In code, these rules become much more specific. As I was working through this project, however, I found it more helpful to compare my simulation to the real world – and how I understand sheep and dogs to behave – rather than returning to the specifics of the algorithm. By conceptualizing these rules as behaviors (as opposed to their underlying logical rules), identifying aberrant behaviors became simple. Sheep do not behave like X. Dogs do not behave like Y. The task of ‘tuning’ this algorithm – adjusting the weighting of the various forces acting on sheep and dog – became an iterative process. Adjust, watch, and compare to real world sheep and dogs.

For instance, the first ‘generation’ of this tuning produced an effective, if entirely over-excitable herding dog, and a set of sheep which barreled over one another to avoid this dog. As a herding simulation, it was effective, but as a simulation of sheep and dog, it was not:

Fittingly, this reminded me a great deal of this video of a young border collie being introduced to a herd of sheep for the first time:

Next Steps

After many such ‘generations’ of tuning and watching this simulation, I arrived at the simulation seen above. The sheep are somewhat more tame, the dog is somewhat reticent to run directly toward the center of the flock, and the herding remains reasonably effective. That said, there are still many improvements to be made to this simulation. What follows is a list of changes I would make to the algorithm:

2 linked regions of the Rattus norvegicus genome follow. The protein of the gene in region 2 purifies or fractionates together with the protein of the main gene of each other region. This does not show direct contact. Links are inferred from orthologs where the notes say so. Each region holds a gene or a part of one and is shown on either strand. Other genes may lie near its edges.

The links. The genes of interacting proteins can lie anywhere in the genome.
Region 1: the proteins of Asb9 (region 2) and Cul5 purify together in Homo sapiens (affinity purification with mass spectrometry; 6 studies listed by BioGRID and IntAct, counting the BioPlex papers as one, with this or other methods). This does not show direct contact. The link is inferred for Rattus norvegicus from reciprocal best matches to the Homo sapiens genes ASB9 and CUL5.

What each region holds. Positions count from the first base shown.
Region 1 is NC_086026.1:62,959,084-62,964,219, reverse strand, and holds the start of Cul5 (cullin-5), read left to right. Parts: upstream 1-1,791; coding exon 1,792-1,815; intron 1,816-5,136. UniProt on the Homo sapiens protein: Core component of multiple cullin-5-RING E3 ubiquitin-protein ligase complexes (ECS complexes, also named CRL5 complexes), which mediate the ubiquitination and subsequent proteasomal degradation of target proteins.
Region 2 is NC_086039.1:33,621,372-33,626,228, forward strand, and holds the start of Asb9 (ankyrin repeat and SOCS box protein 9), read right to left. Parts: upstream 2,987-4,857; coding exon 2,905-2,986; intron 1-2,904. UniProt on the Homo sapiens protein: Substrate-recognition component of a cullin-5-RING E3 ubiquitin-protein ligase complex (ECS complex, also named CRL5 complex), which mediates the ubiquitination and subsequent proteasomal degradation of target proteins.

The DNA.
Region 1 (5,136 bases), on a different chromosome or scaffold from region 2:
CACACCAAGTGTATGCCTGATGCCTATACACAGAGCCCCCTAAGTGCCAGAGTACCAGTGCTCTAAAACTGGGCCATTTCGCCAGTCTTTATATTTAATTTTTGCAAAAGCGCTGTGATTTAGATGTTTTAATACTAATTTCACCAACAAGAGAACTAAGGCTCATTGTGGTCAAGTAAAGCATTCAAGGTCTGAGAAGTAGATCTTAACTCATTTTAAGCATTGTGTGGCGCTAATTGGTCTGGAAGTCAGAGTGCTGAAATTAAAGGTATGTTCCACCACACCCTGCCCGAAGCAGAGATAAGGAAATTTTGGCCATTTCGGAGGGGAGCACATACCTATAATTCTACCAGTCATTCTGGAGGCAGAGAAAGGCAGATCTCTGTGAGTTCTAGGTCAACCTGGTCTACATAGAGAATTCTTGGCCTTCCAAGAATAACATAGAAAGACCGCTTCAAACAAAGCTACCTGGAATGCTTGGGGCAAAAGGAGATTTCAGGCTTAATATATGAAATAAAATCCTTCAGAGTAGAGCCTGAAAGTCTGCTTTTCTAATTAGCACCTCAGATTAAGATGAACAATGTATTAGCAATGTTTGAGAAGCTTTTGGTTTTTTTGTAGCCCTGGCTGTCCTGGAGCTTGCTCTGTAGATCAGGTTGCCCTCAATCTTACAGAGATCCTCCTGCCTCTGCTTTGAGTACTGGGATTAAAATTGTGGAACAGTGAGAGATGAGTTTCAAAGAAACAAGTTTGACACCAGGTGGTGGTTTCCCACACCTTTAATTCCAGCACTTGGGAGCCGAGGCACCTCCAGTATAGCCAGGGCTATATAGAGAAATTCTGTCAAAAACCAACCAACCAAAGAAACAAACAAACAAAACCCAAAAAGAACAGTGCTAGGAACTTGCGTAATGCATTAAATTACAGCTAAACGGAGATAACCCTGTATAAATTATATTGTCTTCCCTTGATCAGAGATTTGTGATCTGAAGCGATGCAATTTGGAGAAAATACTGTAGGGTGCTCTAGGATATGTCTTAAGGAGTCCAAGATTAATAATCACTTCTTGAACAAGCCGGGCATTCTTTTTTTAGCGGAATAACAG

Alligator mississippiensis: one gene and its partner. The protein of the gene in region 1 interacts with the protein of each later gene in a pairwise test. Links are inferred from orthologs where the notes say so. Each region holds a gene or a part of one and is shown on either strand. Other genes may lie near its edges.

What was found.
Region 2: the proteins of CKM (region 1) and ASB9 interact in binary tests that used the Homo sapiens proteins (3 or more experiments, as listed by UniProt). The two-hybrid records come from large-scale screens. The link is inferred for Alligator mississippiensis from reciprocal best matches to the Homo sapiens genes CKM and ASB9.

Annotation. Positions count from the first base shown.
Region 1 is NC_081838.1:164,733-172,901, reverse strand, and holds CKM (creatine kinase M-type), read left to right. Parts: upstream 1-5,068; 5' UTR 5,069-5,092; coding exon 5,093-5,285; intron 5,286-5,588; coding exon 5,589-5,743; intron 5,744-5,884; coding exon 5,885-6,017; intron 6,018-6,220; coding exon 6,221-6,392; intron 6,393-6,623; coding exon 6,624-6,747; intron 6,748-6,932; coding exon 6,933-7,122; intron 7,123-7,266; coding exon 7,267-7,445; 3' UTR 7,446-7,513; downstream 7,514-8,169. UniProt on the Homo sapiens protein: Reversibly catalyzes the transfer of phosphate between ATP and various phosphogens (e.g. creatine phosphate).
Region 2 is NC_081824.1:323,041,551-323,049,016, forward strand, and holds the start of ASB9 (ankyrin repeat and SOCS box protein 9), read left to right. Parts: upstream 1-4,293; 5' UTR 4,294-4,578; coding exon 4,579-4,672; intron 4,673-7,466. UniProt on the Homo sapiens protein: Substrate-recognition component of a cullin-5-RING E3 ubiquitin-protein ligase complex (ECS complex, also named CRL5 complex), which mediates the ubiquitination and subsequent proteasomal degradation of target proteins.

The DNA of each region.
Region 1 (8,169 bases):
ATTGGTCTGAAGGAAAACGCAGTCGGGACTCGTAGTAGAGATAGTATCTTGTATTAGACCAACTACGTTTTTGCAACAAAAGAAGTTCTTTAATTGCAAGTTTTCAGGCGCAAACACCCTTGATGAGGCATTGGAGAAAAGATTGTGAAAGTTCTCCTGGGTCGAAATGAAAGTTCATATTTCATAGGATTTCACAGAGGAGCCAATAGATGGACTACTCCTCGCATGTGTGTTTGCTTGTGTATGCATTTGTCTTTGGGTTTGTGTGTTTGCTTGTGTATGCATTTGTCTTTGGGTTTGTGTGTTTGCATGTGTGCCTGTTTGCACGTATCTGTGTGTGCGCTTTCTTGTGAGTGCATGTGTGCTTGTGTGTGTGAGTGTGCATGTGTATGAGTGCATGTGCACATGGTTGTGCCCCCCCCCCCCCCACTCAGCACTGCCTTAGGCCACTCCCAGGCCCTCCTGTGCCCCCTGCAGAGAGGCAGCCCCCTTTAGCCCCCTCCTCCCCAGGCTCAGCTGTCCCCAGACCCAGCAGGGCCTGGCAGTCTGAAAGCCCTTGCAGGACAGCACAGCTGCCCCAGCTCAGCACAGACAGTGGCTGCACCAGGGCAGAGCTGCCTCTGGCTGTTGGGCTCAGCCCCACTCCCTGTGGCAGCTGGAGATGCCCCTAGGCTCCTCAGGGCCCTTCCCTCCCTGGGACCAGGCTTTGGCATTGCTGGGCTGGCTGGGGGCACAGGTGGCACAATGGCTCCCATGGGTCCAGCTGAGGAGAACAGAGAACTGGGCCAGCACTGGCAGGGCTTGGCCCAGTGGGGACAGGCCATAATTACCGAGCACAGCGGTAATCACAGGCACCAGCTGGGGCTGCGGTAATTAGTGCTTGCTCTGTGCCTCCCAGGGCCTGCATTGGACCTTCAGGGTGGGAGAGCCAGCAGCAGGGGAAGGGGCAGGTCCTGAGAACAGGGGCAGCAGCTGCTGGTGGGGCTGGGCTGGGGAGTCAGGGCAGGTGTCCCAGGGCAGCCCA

• The sheep agents could graze more convincingly if they exhibited a more advanced wandering behavior, rather than simply experiencing random urges to move in a random direction.

  • Currently, the dog has no sense of the shape of the flock. It knows the center of gravity of the flock (an average of the position of each sheep), and draws a perimeter around that center at a certain radius. When sheep stray beyond that radius, it seeks to collect them. Because of this, the dog will occasionally collect sheep which stay outside of the circle, even if they are still moving toward the correct target. A ‘smarter’ dog agent would understand the shape of the flock, and dynamically adjust its understanding of whether a sheep has strayed.

  • Occasionally, the dog will split the flock in half by running through the center in order to get to the other side. No real world herding dog would be guilty of this behavior. As a workaround for this problem, I made the dog slightly repulsed by the center of the flock. In future iterations, I would like the dog to actively avoid the flock (obstacle avoidance), rather than be repulsed by the flock. Ideally, and if the above improvement were made, the dog would constantly update the shape of its flock model, to avoid ever moving between a sheep and the center of the flock. If this were implemented, I believe the dog could define ‘straying’ behavior in a much more compelling and accurate way: if the volume of a bounding shape around a flock of size X becomes larger than f(X) = Y, collect those sheep furthest from the center

  • Add more dogs! Herding dogs often work in teams, and implementing a simple way for the dogs to be aware of one another and work together would allow larger flocks and more complex simulations.

(1) Strömbom, Daniel et al. “Solving the Shepherding Problem: Heuristics for Herding Autonomous, Interacting Agents.” Journal of the Royal Society Interface 11.100 (2014): 20140719. PMC. Web. 27 Feb. 2018.